Correlations between waves in atomic systems or spin coherences are long-lived at ultralow temperatures, says a new study by scientists who have developed a new technique to measure it. A system with long-lived spin coherences is a better resource as quantum computer. It allows quantum operations and logic gates to be more efficiently implemented so that the system becomes a better quantum sensor compared to systems where coherence is short-lived.
This newly explored property of atomic systems at low temperature can be exploited for efficient quantum sensing and quantum information processing for application in quantum computation and secure communication. The newly discovered technique can help study the real-time dynamics of quantum phenomena such as quantum phase transitions in a non-invasive manner.
Spin is a fundamental quantum property of atoms and elementary particles such as electrons and protons. As atoms are cooled to lower temperatures, their quantum nature is manifested more prominently. However, while the spin degree of freedom is a highly discussed topic, especially in the context of quantum information processing, the dynamical measurements on spins at ultralow temperatures were not available. This is because most of the detection techniques in cold atom experiments are destructive and disturbs the atomic sample during detection.
A team of Scientists from Raman Research Institute, Bangalore, an autonomous institute of the Department of Science & Technology, Govt. of India, have measured the spin properties of atoms cooled to micro-Kelvin temperatures using the new method they have devised. Quantum properties dominate over everyday classical observations at this temperature –- very near absolute zero temperature, and it is for the first time that spin dynamics have been detected at this temperature regime using polarization fluctuation measurements.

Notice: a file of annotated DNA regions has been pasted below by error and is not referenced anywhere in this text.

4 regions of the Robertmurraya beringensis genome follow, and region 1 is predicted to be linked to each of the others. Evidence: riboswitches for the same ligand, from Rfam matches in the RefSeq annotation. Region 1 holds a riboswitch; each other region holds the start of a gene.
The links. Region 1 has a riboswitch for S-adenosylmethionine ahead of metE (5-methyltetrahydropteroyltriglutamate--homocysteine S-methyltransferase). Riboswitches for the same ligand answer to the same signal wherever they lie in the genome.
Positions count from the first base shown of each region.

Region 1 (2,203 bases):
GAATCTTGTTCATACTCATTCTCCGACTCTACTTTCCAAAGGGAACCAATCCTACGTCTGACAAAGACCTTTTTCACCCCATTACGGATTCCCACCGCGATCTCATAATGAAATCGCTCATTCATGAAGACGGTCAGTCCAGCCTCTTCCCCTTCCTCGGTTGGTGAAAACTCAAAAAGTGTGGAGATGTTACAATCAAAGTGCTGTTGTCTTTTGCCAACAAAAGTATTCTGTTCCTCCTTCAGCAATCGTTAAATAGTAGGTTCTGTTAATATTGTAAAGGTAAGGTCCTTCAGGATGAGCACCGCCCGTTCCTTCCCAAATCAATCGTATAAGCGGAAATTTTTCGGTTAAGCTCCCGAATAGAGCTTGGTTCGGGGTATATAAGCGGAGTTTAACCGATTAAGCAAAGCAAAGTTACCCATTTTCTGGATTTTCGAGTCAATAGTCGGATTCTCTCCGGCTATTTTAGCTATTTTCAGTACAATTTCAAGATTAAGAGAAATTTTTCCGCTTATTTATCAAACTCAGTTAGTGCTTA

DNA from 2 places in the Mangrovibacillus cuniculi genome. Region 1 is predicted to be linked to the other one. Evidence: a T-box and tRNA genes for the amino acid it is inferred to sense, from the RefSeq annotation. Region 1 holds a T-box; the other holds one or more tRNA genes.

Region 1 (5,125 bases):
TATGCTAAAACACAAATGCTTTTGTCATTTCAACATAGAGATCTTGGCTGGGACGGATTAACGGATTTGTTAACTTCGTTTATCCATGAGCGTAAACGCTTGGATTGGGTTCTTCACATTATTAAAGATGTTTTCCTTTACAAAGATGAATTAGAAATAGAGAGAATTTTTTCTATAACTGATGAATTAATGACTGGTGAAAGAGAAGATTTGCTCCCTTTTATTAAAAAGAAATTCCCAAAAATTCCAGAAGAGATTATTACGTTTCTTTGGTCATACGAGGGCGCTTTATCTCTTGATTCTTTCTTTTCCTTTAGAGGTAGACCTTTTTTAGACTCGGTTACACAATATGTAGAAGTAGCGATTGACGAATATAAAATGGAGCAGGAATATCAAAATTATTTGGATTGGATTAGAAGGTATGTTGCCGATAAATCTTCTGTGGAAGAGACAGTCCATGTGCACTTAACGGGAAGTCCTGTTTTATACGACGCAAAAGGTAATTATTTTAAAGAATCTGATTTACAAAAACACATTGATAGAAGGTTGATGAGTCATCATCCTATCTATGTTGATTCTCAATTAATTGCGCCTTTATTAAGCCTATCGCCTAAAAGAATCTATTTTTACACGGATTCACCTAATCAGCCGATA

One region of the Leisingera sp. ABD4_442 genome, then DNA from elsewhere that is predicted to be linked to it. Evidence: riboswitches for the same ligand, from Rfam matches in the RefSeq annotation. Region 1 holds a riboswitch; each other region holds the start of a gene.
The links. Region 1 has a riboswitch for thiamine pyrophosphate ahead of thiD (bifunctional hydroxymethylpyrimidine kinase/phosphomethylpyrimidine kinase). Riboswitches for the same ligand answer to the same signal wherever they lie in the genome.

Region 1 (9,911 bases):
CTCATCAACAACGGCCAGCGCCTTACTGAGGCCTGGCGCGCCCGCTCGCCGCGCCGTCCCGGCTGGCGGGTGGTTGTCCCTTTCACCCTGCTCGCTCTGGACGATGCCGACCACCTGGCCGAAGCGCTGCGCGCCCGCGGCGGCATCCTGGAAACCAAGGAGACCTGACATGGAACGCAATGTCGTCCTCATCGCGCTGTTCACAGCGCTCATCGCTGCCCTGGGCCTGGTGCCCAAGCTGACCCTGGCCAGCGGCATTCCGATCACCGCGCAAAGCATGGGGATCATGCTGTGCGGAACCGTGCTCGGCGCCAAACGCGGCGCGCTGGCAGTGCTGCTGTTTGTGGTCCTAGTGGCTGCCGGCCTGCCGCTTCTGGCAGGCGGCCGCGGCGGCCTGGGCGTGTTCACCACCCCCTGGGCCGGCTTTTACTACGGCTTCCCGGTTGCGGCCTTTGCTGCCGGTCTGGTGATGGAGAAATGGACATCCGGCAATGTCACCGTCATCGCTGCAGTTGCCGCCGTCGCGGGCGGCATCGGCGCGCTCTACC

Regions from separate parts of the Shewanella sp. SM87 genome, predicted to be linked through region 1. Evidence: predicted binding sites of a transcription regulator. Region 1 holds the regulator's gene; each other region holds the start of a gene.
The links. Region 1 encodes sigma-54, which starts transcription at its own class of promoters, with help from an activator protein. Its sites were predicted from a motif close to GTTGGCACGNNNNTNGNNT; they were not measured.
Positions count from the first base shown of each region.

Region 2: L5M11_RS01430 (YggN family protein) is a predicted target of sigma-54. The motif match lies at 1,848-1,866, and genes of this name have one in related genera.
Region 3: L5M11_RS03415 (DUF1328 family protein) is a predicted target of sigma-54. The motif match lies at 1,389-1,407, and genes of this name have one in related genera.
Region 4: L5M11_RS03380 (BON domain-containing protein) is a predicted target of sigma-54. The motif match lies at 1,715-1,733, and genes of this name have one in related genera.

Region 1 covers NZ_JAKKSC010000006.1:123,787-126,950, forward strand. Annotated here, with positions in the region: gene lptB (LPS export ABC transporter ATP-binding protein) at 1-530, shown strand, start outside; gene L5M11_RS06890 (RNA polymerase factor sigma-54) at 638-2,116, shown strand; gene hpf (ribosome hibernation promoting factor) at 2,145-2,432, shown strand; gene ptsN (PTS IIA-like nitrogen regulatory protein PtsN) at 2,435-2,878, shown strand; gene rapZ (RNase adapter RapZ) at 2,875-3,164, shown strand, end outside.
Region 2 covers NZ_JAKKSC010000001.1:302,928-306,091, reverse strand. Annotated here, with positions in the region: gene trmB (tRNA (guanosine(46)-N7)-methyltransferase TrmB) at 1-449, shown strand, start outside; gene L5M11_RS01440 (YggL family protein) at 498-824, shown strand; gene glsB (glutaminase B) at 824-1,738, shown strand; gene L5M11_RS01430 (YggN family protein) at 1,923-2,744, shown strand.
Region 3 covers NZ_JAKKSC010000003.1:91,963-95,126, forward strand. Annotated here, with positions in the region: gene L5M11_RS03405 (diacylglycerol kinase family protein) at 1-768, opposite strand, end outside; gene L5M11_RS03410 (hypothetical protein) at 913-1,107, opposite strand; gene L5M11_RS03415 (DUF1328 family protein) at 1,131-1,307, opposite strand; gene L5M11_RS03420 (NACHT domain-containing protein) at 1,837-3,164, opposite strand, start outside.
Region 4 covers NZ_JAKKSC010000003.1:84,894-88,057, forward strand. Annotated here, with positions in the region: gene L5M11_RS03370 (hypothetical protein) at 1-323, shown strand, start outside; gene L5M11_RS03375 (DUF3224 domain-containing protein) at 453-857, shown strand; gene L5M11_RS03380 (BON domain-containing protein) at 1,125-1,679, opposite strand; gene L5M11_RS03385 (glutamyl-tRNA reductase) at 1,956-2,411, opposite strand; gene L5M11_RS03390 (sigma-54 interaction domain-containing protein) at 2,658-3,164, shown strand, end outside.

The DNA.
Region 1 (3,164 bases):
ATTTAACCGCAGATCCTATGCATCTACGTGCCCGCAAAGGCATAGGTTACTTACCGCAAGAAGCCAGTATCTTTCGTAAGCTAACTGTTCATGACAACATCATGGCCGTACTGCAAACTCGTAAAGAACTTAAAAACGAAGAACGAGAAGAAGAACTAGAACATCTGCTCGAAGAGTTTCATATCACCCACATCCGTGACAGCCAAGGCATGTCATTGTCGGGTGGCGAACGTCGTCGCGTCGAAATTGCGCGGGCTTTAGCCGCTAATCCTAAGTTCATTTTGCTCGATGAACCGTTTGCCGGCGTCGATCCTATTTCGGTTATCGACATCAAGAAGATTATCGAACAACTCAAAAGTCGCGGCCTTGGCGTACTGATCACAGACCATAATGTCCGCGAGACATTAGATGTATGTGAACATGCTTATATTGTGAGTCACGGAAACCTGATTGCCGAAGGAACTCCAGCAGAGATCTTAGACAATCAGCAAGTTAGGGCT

With the new technique, the scientists measured the properties of spins and lifetime of an atomic spin state with a million-fold improvement in detection sensitivity compared to the existing technology. They proved that spin coherence at this low temperature is long-lived.
In this work led by Sanjukta Roy, Dibyendu Roy, and Saptarishi Chaudhuri and co-authored by Ph.D. students Maheswar Swar and Subhajit Bhar from RRI increased signal strength of spin noise by a million-fold by using coherent laser drive. They made the spin noise spectroscopy technique usable for spectroscopists measuring systems where signal level is too low to detect. The research has been published in the journal Phys. Rev. Research. The work has been financially supported by funding from DST (Department of Science and Technology) and MeitY (Ministry of Electronics and Information Technology).
According to the RRI team, this work derives its original motivation from Nobel laureate Sir C V Raman’s seminal work on light scattering. They used laser cooling techniques to cool down the neutral atoms near absolute zero temperatures and used laser light to coherently drive quantum transitions in these cold atoms and a polarimetric detection technique to precisely detect the spin dynamics in these atoms. Eventually, they determined the lifetime of the spins in cold atoms and found them to be long-lived – nearly a millisecond, which is at least a thousand times more than the spin lifetime of the atoms at room temperature. The RRI team explained the observations with the help of a theoretical framework based on advanced quantum mechanical concepts.
“In this novel technique, the spin-dynamics of the atoms could be detected at the single-atom level instead of the bulk properties detected using available techniques,” the RRI team said, explaining the importance of the new technique.
According to the team, this technology can be used to make devices that can precisely detect small magnetic fields, which has important applications in mining and prospecting. The work also has important applications in biomedical imaging, where time-resolved measurements of small magnetic fields are required.
Publication link: DOI: 10.1103/PhysRevResearch.3.043171
For more details, Saptarishi Chaudhuri (firstname.lastname@example.org) can be contacted.
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